‘Green’ lumber claims must stack up
When spring finally comes, you may want to spruce up your outdoor space with new furniture, fences or even a deck. And chances are you’ll rely on advertising for solid information about the products you’re going to buy.
The Federal Trade Commission recently settled allegations that N.E.W. Plastics Corp. made deceptive environmental benefit claims for its plastic lumber products. According to the FTC, N.E.W. Plastics exaggerated how much recycled plastic it used in some products, and falsely claimed all its products could be recycled. The proposed settlement prohibits the company from making deceptive green claims for any product or package, and requires it to tell distributors to stop using allegedly deceptive promotional materials that had already been distributed.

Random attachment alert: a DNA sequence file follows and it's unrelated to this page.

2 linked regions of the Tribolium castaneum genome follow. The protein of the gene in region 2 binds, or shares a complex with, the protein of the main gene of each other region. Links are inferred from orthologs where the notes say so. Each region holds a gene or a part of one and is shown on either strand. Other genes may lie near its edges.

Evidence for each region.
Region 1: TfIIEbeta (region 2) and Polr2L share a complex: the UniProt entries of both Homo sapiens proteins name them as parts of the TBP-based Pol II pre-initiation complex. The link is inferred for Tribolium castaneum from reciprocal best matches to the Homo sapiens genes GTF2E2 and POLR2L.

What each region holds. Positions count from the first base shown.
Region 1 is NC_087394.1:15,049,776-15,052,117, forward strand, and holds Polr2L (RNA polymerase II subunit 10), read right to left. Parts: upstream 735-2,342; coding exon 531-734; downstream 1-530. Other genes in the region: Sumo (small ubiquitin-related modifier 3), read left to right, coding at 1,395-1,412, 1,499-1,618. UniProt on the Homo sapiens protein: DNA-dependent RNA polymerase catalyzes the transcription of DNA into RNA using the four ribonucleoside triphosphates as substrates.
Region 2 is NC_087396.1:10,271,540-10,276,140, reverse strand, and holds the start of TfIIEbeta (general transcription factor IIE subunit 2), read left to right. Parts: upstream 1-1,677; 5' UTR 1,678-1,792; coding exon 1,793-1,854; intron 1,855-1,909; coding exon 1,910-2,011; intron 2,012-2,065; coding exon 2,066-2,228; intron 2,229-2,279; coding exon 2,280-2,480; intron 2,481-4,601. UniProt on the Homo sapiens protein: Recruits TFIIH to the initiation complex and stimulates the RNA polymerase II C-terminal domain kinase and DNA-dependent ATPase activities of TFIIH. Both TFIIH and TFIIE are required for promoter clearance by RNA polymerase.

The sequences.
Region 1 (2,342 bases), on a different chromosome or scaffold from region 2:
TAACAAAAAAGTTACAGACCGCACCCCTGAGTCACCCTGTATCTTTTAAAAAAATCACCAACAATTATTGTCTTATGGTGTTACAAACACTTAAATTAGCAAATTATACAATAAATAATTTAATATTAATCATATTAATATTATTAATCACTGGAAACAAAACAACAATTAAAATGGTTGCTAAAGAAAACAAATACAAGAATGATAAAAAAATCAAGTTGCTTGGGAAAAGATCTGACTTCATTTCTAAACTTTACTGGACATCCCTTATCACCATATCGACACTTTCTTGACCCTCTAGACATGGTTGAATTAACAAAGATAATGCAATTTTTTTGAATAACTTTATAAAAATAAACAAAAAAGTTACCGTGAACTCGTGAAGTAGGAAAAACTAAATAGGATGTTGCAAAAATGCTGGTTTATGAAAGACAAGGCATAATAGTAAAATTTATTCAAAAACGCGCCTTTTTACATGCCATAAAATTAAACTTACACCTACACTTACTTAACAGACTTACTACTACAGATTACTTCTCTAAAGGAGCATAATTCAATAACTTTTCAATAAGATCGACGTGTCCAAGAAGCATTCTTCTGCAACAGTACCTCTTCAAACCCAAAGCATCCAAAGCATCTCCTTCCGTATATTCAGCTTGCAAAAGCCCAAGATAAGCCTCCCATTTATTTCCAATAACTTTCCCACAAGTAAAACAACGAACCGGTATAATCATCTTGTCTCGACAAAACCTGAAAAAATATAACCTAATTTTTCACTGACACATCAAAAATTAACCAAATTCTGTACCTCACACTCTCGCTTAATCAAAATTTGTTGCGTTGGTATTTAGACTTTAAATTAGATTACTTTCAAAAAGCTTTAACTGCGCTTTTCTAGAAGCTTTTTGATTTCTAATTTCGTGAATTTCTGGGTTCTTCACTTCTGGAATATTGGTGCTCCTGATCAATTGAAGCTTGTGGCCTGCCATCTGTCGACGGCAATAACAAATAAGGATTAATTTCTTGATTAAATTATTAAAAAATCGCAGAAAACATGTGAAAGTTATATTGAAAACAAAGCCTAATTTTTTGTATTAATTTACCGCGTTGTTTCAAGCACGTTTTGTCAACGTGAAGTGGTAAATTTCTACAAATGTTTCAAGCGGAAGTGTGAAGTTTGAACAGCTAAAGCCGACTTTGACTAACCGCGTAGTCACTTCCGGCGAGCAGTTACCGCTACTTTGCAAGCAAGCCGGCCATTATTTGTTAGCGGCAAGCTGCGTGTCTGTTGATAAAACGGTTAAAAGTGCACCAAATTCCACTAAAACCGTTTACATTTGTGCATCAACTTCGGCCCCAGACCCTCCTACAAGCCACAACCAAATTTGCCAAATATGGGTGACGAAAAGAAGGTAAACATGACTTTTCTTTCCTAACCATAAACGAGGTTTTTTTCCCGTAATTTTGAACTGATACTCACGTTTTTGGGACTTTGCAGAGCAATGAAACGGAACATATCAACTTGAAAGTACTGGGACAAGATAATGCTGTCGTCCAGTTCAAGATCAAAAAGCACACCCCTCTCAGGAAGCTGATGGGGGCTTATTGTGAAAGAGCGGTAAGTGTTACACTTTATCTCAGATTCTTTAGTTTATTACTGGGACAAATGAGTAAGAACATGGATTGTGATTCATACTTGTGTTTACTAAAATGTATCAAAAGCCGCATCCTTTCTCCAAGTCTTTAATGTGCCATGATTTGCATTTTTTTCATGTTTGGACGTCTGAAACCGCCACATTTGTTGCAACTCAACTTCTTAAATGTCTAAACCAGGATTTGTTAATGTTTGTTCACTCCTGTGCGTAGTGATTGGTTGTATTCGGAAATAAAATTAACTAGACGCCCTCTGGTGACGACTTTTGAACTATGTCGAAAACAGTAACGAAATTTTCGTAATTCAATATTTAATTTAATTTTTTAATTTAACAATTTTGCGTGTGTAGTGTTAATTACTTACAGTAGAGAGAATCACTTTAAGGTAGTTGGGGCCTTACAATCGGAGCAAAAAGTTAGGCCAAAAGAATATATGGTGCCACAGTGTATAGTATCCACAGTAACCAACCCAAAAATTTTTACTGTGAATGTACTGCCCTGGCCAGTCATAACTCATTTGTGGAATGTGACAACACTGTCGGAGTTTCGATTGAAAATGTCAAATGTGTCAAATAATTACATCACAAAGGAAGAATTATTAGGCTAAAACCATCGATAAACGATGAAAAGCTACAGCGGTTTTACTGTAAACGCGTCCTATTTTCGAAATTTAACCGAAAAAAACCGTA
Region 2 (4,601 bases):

By the way, when a company uses the terms recycled and recyclable in an ad, here’s what those terms mean: A recycled product is made from content that was kept out of, recovered from, or separated from the trash, either during the manufacturing process or after people have used it. A product that’s recyclable can be separated from the trash through a recycling program and be used again or made into a new product. But even if a product is recyclable, not every community recycles it.
A company must be able to substantiate its claims. Else, it may be facing the FTC.